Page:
On the surface, the new 2010 numbers reported by the National Marine Fisheries Service paint a rosy picture of the commercial fishing industry.
After all, landings and commercial revenues were up — in Gloucester's case, by some $6.2 million, to $56.6 million overall. And, nationally, America's dwindling number of commercial fishing fleets brought in 8.2 billion pounds of seafood, an increase of 200 million, while being paid $4.5 billion, an increase of $600 million.
So all's well, right?
What's missing from the report, of course, is the number of fishermen and boats bringing in those landings under NOAA's Environmental Defense Fund-generated catch-share regulatory scheme.
Indeed, a report due in November on the economics of U.S. fisheries is expected to contain the first hard numbers on the number of boats and fishermen still working. And by all anecdotal data, those numbers will confirm that the catch-share system — which encourages fishermen to trade, lease or sell their allocated catch quota to larger businesses or outside investors — has concentrated more of the landings and revenue in the hands of those large-scale trawling operations while driving smaller, independent fishermen out of the industry — and taking a dire ongoing toll on fishing communities like Gloucester,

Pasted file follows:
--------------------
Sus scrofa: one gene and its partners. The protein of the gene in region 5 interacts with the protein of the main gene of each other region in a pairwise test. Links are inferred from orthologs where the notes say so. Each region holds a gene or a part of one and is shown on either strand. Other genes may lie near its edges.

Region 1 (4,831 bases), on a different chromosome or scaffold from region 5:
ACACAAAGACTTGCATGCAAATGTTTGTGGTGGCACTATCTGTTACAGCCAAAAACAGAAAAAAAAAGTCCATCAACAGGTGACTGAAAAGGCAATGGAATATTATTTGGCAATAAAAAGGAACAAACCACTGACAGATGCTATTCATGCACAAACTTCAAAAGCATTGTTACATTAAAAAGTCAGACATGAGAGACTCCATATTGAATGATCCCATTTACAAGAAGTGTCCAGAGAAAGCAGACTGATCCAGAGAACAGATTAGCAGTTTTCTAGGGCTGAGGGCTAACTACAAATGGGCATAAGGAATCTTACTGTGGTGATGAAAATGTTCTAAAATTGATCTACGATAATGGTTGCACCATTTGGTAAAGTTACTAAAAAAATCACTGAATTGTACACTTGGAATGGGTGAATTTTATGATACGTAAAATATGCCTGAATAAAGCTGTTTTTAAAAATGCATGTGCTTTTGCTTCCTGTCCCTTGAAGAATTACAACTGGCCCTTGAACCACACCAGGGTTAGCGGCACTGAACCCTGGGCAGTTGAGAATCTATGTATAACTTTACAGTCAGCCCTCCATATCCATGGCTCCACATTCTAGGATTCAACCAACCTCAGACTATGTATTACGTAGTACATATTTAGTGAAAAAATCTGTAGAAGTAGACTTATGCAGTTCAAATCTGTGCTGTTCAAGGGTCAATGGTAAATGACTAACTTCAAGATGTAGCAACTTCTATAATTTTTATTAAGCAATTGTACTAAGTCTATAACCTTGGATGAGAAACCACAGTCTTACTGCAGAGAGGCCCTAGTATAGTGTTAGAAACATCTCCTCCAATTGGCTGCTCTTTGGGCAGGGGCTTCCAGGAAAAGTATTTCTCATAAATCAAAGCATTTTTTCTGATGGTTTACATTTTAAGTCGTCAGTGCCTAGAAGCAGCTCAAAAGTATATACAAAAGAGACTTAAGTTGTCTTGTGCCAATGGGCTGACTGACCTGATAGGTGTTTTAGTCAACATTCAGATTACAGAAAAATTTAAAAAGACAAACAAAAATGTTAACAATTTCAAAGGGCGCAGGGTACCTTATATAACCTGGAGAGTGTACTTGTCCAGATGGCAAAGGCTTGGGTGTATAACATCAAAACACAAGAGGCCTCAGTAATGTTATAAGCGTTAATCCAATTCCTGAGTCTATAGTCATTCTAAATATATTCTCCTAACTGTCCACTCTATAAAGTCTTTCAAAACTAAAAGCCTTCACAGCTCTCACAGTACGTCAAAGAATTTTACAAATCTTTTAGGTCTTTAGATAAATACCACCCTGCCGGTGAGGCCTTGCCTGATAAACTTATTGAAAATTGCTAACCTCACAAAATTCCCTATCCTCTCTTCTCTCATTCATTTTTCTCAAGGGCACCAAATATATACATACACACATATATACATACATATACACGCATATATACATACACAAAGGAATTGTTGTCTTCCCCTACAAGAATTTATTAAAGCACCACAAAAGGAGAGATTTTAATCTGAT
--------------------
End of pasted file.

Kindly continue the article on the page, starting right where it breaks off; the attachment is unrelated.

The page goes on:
But even beyond that, one set of numbers that is included in the NOAA report tells the true tale of how the U.S. Commerce Department — the umbrella agency for NOAA and NMFS — has mishandled fishing's regulatory system.
For despite those increased landings and growing revenue for the lucky catch-share winners, the U.S. seafood deficit has continued to widen — With imports valued at $14.8 billion, and exports of $4.4 billion, a gap that grew by more than a $1 billion. And all of that comes as U.S. seafood consumption per capita dropped — albeit slightly — from 16 pounds a year to 15.8.